You can easily add publications that have not been automatically pulled to your page. It is interesting to see the timing of when publications are pulled in by Google Scholar. I plan to watch the page for awhile to better understand how to better code my work to enable Google to identify and pull it to my site. Click here if you are curious to see my in-progress site.

ImpactStory.org A site dedicated to measuring the impact of your research, ImpactStory discovers and shares how your research is “read, cited, tweeted, bookmarked, and more.” There is a 30-day free trial and on-going annual fee of $60. You can link directly to your Google Scholar account and other repository pages to upload articles, datasets, posters, presentations, and other research. I’ve created a free 30-day account to see if my ImpactStory page picks up data that differs from my Google Scholar page.

ORCID.  The “My Citations” option on Google Scholar revealed another author named “Catherine Lemmer.” I find it ironic that she lives and works in Pretoria, South Africa, a short drive from Johannesburg. It would have been fun to meet her when I was in South Africa last year. As a result of finding my digital doppelganger, I investigated an Open Researcher and Contributor ID (ORCID). ORCID’s goal is to prevent name ambiguity through the use of a central registry of unique identifiers.  My ORCID is 0000-0003-3296-6603. Although it takes just a few clicks to create a profile, you still have to key (cut & paste) in all your information (biography, education, and scholarship). I liked the interface and how easy it was to upload the information so I am going to put all my information in over time because it seems to be the most likely option for a universally accepted site that might cross-pollinate with other sites in the future.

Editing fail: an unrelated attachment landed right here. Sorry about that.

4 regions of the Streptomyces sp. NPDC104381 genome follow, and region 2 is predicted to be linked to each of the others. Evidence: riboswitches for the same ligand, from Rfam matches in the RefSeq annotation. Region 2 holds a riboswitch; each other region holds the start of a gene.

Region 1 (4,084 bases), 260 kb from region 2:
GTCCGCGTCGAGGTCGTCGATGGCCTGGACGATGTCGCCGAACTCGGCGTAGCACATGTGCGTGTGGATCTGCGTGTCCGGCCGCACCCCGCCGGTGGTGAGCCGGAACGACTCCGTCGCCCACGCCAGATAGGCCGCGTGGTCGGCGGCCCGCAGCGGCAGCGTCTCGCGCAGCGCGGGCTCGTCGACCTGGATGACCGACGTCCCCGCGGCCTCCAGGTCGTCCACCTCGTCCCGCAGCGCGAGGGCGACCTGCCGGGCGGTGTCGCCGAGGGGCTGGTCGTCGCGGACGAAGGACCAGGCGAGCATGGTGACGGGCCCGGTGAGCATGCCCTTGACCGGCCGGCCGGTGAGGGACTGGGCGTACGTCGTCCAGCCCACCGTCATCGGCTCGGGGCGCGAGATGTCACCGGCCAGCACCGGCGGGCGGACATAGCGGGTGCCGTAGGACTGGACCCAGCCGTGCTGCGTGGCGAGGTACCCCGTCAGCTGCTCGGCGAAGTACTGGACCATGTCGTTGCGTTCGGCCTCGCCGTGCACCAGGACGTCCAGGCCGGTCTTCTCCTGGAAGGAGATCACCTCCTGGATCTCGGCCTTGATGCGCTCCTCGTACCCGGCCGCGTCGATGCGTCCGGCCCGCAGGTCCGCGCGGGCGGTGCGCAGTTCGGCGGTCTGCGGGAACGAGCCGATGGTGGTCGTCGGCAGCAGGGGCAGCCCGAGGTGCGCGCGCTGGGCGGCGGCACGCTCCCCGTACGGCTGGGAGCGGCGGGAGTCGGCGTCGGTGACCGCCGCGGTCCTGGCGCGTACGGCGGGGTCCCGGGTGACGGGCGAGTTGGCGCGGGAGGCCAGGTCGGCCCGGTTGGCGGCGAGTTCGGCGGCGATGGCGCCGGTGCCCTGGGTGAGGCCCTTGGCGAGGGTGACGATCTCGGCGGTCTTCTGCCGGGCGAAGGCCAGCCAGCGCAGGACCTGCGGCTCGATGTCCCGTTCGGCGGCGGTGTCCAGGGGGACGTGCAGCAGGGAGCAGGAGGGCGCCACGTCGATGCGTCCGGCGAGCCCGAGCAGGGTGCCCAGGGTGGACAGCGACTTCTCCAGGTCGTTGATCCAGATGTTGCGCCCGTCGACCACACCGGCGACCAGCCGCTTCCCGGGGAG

PublicationsList.org.  How can one resist a site that describes itself as follows: “PublicationsList.org exists to let researchers and research organizations maintain a reliable web-based record of their academic output without any fuss.” This repository site serves as a free hosting site for individuals; it supports links to standard bibliographic sites and provides host space for full text versions of papers.  See the sample site created by Publicationslist.org.

SSRN. The Social Science Research Network (SSRN) is a great place to house PDFs of your publications. Both abstract views and downloads statistics are tracked. You may upload any materials to the database. The content managers will associate all publications with your account for display on your author page, but what they deem “non-research work” will not display in subject or author search results. See comment above regarding book reviews and AALL Spectrum editorial essays.